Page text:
I choose timbre and instrumentation based upon the mood and needs of the picture. I tend to paint with instruments to populate the spectrum as needed for feeling, impact, etc. The more you do this the more you see the roles that specific orchestral instruments often play. Sometimes it’s more related to character, sometimes it’s just related to the feeling of the scene in general.

"I’d like to believe that a truly tuneful melody can be presented in infinite ways. I have spent my whole life studying harmony, and there’s nothing that I enjoy more than re-harmonizing the context in which a melody is presented."

Generally, you’re working with the scene but sometimes you get those funny exceptions where you are working against or even independently from what happens in the picture. It really depends on the project.

When I’m working on a film I like to write a group of themes at the piano, based more on the script and the general feeling of the whole film rather than one specific scene. I’ll often write 10 to 15 piano melodies and structures and then bring those to the computer to adapt to the various cues and needs of the film.

For commercials, you’re choosing instrumentation and timbre from a brief or group of reference tracks from the agency producer. Every once in awhile they let you choose for yourself—but it’s sadly less common!

How do you develop a theme over time?

I’d like to believe that a truly tuneful melody can be presented in infinite ways. I have spent my whole life studying harmony, and there’s nothing that I enjoy more than re-harmonizing the context in which a melody is presented. Having a background in jazz harmony has offered a distinct advantage. I love changing harmonic context in countless ways under the themes I’ve written. I’m lucky that the efforts of my youth in this area of study have been so fruitful.

How much of a battle is it to work with stock music? To create a new piece that encompasses what the director loved about a well-known placeholder?

Stock music to me is library music or mass-produced, low-quality music that’s often used in reality TV shows. Commercials and film editors usually use high-quality reference tracks and almost never use stock music. I’m usually battling a commercially released record and not a library piece from some crappy library music collection.

When film editors use temp music in a film, they often use Oscar-winning music, and commercial editors often use records on the top of the charts. Trying to make something that is better than great music is a great challenge. Anyone that can’t compete with great music isn’t going to do very well as a composer.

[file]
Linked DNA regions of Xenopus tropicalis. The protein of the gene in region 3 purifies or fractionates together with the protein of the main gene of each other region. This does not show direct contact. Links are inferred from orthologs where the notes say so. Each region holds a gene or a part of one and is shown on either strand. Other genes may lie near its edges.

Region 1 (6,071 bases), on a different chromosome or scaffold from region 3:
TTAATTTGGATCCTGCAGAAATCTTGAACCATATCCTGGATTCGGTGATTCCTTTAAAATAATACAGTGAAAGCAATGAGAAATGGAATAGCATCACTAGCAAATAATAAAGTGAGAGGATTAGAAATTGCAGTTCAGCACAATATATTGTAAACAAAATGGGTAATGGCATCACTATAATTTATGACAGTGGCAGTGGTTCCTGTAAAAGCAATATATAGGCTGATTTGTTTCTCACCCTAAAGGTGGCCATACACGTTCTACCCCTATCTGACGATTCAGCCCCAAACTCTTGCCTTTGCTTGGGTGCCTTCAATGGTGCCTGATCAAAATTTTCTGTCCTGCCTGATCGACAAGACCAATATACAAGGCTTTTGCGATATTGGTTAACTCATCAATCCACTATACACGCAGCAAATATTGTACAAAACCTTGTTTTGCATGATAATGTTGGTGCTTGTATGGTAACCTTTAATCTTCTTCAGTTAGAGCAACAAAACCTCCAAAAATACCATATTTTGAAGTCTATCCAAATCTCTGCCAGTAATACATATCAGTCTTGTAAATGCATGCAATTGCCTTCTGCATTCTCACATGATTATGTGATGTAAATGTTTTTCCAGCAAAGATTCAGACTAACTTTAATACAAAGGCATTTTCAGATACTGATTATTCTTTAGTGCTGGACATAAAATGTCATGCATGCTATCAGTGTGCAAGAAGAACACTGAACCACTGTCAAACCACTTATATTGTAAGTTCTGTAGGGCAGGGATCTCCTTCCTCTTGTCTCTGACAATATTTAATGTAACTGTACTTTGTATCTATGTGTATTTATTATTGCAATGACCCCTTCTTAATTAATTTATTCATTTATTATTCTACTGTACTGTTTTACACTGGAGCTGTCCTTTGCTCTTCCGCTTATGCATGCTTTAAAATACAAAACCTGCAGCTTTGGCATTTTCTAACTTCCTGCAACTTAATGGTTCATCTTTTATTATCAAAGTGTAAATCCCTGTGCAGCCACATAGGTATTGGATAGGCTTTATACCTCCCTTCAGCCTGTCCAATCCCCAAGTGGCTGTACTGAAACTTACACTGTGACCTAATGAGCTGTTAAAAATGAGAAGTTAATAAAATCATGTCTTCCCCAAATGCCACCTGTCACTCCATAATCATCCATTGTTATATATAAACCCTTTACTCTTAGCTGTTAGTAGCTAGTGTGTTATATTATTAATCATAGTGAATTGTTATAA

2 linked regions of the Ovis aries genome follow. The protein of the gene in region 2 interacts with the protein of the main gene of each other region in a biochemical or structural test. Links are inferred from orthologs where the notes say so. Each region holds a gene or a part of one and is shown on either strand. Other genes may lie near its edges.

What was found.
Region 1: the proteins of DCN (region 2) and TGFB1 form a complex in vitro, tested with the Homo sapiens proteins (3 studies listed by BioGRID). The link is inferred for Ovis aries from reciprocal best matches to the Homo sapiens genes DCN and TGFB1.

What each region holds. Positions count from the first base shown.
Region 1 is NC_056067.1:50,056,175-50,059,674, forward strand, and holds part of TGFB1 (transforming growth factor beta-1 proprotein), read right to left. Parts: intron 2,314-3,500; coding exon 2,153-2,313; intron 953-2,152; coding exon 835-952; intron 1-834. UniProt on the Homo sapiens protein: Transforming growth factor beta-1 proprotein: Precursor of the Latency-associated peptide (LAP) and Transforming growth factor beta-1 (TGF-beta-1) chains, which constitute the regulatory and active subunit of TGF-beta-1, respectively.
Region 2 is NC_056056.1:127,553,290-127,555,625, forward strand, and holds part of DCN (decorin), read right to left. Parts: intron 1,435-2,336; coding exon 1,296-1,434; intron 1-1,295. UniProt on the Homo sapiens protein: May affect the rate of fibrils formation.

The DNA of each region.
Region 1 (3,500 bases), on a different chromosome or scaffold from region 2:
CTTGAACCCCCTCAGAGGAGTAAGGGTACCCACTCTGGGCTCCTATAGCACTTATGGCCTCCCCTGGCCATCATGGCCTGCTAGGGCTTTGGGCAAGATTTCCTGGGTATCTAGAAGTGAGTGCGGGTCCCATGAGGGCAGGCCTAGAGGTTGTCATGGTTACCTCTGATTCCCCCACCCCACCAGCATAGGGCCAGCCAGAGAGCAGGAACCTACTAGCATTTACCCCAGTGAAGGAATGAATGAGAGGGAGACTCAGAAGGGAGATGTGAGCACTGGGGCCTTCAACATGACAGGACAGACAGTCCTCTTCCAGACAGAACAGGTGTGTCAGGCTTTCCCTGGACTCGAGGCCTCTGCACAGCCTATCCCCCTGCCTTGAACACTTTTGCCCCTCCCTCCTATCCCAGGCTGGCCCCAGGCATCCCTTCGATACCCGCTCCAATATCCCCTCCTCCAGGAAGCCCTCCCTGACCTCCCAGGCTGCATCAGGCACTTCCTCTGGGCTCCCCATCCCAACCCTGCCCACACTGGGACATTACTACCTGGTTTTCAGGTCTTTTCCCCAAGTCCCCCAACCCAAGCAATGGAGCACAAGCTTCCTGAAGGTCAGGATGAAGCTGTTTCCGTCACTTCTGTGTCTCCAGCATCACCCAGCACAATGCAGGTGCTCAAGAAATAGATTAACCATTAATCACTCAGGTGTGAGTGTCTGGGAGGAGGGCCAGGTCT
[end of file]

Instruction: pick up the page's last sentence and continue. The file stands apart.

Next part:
Tim K

In film, 90 percent of the time original music beats reference music, if for the scoring potential alone. Film directors realize the value of an original score in creating an identity for a film.

However, for spots, the familiarity of a famous song is a giant advantage. This familiarity of the known song is often what people respond to in a commercial context. The problem is when they leave the commercial they don’t remember the product—they just remember the song.

There’s so much untapped potential for original sonic branding for products, yet the test markets initially respond favorably towards what they’re familiar with. We often lose this battle against licensed music, despite the success of so many classic jingles.

Have you found any go-to compositional moves or tools for protagonists, antagonists? What types of chords or intervals are going to work for suspense, love, or loss?

I try to avoid having any go-to compositional moves. It’s much more exciting for me to respond emotionally and honestly rather than to be calculating with chords or intervals for specific emotional response.

In my opinion the things that separate you from other composers are your advantages, rather than the things that make you sound like everyone else. I’m aware of many of these rules, but I try to break them as much as possible. Suspense can be presented in so many different ways—same for love and loss.

What’s a breakdown of your time? How much spent composing? How much recording and producing? How much securing work? How much meeting with film directors and producers?

At this point my creative processes are integrated. I’m often composing while recording and producing. It’s hard not to be impacted by the sound of the specific sample library. Some parts I write on piano first, some directly in the library I hear for the part.

I’m less excited about spending time securing work, but that’s a necessary evil. That being said, I have been lucky to work with many of my friends. These organic relationships are always my favorite. I do have an agent for film and TV who is very helpful with many of the business items related to film composition. I don’t really spend any time pursuing producers (even though that may be helpful!).

What do you see as the future of media composing?

I think the lower end of media composing (crappy music libraries) will be affected dramatically by AI composition in the future. High end composition will always have demand. Music will get easier and easier to make on the computer and with YouTube tutorials people will churn out mounds of similarly sounding crap! [Laughs.]

What are you working on now?

I just had a new film released this week starring Caleb Landry Jones (from Get Out and Three Billboards Outside Ebbing, Missouri) called Welcome the Stranger. It’s steamy, sexy, and freaky. Also last week, I wrapped a new film from director Justin Kelly about J.T. Leroy starring Laura Dern and Kristen Stewart.